review: the birth of venus

5 07 2009

I decided to take a break from my recent diet of mysteries and turn to some historical fiction, but in spite of my good intentions, the opening scene of the novel introduces a mystery that isn’t resolved until the conclusion of the novel.

Durant’s The Birth of Venus is set in Florence during the Renaissance.  Alessandra Cecchi is a young girl, with a mind of her own and a yearning for freedom and a thirst for knowledge and art that conflicts with a woman’s expected role during this period.  Her father brings home a painter to work on the frescoes in her family’s chapels and Alessandra is immediately drawn to him.  Their love story takes place against the backdrop of fundamentalist monk Savonarola’s rise and fall in Florence.

The novel had a few twists and turns, but nothing that was entirely unexpected.  The sense of mystery that was built in the opening scene didn’t carry out throughout the novel, and the horrific murders that are described in the novel and which could have put the story into the thriller category didn’t seem to be as developed or as present as I expected they might be.  The characterization of Alessandra is strong and there are some interesting relationships, though the most interesting to me was the one between Alessandra and her servant, Erila.  The descriptions of religious extremism and suppression were also strong and probably the most interesting element of the novel for me.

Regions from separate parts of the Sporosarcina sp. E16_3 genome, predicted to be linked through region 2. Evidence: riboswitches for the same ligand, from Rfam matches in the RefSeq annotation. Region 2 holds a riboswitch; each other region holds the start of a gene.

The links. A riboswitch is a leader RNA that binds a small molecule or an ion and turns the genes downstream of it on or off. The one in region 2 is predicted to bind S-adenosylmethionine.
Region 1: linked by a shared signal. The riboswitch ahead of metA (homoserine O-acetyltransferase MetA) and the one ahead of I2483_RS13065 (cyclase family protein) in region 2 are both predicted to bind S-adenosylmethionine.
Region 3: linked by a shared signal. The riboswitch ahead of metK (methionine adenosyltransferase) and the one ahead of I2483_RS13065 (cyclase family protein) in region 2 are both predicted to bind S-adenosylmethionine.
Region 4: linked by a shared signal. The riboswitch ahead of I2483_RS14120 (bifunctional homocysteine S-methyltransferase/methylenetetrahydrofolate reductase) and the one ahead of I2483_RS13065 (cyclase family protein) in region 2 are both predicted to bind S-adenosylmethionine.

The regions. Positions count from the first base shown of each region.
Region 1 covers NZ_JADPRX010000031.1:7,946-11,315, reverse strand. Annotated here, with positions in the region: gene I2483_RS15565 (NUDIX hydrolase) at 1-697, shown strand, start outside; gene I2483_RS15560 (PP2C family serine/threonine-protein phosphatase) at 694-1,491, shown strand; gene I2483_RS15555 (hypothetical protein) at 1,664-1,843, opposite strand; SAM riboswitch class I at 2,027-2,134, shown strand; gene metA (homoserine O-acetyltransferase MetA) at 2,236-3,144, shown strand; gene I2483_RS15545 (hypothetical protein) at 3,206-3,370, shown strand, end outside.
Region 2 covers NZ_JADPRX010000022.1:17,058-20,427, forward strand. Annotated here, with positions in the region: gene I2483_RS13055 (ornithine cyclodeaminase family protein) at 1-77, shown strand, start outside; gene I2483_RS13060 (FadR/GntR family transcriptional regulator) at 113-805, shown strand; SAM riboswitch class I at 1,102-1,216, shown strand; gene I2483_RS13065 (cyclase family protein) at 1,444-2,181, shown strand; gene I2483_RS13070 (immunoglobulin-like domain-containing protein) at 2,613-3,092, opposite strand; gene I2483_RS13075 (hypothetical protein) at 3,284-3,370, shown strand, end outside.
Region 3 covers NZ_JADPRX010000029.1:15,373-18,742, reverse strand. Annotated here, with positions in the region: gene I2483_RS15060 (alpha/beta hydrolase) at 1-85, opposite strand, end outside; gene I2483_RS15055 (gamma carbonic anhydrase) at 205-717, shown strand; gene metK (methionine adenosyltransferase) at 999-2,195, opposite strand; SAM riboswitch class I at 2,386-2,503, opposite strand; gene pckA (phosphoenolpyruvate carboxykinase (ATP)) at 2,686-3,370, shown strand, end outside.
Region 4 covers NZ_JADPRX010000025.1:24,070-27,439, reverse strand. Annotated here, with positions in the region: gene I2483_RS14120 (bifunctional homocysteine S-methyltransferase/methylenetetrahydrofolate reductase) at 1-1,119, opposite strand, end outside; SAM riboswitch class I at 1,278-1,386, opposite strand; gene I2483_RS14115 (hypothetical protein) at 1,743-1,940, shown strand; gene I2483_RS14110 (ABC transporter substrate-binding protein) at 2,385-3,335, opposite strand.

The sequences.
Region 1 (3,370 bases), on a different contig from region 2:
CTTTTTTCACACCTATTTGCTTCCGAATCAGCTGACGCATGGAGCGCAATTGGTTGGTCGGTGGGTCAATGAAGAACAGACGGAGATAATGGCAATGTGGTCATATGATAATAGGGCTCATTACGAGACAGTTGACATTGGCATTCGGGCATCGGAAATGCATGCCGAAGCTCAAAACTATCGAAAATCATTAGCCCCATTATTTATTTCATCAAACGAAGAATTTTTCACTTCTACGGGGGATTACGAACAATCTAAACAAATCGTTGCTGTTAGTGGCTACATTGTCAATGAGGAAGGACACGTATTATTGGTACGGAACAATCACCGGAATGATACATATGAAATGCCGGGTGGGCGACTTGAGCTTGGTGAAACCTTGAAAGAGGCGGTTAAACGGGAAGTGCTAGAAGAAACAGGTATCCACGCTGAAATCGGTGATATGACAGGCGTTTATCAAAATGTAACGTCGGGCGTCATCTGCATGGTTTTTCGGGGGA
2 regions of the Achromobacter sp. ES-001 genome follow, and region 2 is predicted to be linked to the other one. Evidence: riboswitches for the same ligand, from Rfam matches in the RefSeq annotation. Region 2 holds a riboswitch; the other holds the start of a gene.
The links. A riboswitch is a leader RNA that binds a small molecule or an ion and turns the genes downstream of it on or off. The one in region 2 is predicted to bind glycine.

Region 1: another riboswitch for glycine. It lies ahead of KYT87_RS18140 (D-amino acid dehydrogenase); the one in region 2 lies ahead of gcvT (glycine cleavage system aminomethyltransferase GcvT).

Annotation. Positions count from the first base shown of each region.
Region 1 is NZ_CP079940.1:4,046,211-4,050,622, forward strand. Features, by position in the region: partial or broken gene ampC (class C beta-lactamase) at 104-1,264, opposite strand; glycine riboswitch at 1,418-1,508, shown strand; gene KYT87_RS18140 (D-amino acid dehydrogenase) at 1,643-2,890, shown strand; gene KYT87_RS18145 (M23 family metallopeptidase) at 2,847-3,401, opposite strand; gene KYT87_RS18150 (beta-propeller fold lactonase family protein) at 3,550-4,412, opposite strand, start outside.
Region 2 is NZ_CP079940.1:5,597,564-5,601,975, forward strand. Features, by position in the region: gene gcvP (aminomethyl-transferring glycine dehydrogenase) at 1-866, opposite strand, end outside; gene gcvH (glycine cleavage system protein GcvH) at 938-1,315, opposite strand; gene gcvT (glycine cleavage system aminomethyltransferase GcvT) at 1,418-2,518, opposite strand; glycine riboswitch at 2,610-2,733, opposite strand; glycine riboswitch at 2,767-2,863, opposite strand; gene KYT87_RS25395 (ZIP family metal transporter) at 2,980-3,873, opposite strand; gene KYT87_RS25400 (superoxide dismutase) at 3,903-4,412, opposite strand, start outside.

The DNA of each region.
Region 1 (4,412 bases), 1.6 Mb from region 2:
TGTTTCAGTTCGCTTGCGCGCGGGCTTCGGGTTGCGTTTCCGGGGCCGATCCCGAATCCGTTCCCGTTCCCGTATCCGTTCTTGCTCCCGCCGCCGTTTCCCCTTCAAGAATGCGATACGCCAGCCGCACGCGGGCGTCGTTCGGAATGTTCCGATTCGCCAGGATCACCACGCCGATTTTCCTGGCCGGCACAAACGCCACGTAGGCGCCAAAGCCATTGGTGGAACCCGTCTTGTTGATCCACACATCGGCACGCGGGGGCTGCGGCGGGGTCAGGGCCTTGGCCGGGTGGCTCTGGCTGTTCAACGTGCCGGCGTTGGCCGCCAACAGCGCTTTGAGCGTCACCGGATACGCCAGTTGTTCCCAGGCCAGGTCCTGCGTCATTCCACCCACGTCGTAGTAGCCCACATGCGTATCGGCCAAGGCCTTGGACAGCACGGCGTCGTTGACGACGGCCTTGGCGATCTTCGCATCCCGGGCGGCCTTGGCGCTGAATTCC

Next up: The Physick Book of Deliverance Dane.




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